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The theory of “contrary opinion” is important to market analysis, but so is an understanding of its limitations. When investor-sentiment surveys dipped sharply in late January, we warned that the declines (which are usually signals to “buy”) might instead mark the beginning of an important trend change.
Of the prevailing bullish arguments, the one that strikes us as the weakest is that there’s “too much pessimism.” Much like in 2000, some pundits disingenuously made that claim before the market rolled over. But at this point, with the market now down big and economic numbers suddenly wobbly, the last thing any bull should want is too much pessimism.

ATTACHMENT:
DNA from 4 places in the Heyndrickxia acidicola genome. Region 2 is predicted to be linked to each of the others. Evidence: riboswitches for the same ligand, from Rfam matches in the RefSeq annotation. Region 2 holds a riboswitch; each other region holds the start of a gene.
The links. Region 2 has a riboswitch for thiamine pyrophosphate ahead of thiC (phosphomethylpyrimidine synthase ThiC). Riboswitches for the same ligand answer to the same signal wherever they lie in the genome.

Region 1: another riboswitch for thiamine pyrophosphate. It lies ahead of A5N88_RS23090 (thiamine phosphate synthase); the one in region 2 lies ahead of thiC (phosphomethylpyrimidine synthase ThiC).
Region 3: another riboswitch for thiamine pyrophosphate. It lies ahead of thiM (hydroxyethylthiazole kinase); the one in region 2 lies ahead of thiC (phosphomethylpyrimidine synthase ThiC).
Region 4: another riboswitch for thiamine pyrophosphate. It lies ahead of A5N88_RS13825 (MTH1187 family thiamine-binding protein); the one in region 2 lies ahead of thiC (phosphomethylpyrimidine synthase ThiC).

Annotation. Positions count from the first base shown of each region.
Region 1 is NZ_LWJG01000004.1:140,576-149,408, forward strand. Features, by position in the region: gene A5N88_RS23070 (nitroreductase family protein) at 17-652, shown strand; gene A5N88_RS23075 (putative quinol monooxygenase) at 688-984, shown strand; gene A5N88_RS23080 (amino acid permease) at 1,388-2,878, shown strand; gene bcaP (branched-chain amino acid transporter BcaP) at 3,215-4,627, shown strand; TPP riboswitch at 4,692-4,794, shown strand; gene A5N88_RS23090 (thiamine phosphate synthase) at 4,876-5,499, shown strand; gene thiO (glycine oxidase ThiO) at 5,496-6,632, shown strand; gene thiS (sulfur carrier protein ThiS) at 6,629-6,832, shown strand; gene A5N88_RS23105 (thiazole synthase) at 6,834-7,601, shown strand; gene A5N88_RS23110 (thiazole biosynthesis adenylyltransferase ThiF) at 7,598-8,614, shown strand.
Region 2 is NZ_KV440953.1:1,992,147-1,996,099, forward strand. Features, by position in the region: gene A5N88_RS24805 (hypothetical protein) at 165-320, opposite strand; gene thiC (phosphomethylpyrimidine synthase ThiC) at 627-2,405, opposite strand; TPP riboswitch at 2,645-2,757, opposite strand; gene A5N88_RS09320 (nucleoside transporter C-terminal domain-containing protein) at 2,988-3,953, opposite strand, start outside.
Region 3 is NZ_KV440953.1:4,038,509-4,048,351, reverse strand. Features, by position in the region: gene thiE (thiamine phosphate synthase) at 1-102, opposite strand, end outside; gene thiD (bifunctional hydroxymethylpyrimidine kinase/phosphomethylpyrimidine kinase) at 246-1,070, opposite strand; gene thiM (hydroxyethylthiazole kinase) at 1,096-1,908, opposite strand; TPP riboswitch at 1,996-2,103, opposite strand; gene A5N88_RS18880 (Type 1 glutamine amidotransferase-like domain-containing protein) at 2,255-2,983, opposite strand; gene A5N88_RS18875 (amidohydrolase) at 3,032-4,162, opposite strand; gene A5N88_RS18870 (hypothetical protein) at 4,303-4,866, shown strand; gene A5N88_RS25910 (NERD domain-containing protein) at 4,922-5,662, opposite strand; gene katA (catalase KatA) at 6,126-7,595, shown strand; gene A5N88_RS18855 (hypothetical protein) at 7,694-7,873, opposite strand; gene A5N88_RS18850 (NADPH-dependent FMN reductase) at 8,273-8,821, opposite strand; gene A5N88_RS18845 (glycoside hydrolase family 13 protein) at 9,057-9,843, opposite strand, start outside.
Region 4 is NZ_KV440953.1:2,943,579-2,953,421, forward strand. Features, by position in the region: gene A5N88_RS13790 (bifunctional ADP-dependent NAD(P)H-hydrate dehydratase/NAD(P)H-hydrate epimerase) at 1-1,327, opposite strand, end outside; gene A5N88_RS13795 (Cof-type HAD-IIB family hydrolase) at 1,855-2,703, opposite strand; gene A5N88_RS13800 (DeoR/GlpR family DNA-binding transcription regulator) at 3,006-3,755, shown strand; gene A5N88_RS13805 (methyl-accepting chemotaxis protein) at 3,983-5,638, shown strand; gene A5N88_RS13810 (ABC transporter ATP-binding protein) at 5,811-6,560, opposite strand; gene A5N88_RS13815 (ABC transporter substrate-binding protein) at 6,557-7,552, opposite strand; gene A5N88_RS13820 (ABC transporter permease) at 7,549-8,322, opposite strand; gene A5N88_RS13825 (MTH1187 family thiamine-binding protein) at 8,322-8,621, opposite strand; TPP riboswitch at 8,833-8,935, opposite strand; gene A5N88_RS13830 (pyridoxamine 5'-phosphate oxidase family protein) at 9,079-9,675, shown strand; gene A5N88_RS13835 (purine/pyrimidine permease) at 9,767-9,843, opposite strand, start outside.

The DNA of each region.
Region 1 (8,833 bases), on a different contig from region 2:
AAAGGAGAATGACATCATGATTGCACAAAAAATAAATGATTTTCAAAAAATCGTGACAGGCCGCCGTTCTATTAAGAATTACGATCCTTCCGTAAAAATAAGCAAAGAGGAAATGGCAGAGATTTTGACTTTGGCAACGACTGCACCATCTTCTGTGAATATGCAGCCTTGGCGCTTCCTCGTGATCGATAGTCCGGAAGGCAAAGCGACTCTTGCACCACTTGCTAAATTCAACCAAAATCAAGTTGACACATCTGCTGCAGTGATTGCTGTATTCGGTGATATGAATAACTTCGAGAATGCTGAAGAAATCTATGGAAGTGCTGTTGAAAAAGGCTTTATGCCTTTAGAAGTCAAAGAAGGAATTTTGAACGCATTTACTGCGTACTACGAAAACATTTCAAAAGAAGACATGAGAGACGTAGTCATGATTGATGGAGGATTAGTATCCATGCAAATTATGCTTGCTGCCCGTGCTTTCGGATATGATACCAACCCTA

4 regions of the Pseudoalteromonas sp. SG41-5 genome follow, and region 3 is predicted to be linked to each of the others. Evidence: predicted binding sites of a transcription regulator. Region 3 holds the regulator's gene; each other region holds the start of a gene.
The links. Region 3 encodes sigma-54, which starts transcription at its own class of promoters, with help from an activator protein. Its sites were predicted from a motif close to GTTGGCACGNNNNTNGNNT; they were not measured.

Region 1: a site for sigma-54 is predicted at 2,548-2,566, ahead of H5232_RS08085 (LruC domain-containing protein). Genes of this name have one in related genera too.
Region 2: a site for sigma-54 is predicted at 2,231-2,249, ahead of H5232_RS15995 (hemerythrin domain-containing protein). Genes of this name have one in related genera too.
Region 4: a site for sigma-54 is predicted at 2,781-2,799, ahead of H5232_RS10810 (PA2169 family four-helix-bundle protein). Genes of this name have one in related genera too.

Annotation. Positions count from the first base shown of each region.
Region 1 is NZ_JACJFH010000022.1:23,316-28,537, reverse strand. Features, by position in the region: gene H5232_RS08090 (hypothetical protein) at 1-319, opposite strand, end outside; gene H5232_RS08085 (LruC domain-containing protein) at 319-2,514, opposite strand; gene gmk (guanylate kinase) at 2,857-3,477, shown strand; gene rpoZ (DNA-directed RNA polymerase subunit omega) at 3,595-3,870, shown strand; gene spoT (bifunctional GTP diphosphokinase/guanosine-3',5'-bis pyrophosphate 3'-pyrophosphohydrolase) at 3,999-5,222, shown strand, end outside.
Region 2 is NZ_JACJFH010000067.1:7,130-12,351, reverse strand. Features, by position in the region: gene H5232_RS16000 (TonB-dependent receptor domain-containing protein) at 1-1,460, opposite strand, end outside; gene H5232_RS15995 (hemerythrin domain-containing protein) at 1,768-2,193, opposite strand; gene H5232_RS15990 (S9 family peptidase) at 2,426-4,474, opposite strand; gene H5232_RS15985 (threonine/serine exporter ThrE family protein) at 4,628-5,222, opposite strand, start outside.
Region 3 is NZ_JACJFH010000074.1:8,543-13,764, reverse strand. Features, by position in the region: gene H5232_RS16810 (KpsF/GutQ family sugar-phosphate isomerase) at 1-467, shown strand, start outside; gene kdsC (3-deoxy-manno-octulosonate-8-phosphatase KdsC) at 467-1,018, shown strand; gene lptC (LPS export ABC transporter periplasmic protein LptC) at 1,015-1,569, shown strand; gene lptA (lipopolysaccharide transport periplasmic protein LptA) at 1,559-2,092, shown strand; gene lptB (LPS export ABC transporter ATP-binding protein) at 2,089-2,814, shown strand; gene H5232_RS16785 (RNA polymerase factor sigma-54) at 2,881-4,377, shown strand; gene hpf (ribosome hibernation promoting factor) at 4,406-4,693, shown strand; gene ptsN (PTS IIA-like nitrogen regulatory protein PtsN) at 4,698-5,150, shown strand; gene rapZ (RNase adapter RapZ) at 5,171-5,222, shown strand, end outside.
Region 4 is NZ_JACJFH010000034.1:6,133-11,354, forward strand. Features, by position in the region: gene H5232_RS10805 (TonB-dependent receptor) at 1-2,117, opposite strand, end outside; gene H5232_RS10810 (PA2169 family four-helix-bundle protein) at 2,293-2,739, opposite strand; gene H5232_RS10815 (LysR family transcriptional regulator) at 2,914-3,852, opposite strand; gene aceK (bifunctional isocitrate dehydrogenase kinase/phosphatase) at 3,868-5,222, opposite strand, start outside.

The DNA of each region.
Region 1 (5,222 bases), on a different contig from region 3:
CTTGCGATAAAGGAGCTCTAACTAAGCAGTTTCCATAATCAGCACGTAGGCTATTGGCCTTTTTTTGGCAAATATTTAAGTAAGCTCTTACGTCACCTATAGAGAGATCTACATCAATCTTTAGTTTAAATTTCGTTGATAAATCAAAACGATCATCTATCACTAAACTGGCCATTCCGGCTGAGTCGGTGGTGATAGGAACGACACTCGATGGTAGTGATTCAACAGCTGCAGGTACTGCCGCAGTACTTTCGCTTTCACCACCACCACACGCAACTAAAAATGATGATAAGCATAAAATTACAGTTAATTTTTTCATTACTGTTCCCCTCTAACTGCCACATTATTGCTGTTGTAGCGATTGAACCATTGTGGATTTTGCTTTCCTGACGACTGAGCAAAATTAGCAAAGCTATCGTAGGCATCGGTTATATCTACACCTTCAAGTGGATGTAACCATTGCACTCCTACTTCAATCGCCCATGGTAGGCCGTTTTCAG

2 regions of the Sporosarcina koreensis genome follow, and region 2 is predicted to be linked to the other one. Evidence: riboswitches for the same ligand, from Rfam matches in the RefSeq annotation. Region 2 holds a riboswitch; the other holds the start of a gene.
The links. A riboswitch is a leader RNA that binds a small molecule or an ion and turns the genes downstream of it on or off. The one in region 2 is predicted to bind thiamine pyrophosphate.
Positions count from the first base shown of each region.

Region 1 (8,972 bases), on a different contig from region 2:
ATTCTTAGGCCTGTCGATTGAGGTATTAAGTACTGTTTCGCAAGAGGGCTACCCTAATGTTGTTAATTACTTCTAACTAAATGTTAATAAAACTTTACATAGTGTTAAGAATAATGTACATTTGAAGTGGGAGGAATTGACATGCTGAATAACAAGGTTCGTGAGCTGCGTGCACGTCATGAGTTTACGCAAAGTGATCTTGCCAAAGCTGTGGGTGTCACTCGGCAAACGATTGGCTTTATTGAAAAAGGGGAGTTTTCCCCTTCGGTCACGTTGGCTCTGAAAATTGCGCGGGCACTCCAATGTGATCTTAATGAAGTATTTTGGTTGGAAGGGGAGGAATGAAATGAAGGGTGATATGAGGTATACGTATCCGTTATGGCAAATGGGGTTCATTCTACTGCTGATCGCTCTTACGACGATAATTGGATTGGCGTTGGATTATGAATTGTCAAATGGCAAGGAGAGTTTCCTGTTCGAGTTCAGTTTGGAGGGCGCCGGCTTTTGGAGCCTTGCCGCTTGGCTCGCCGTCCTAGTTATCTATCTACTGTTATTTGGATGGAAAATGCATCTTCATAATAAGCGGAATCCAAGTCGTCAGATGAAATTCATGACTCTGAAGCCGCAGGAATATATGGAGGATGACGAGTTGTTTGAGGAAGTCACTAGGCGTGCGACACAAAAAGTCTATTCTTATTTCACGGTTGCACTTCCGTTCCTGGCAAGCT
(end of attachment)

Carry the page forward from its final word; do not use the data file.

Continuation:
Those who want validation to buy aggressively with the market down 10% can reference two historically reliable, intermediate-term sentiment measures with fresh BUY signals—and there’s a third one that’s also very close to triggering a BUY. The problem is that boundaries defining extreme psychology change over time—with a key inflection occurring as the market transitions from bull to bear.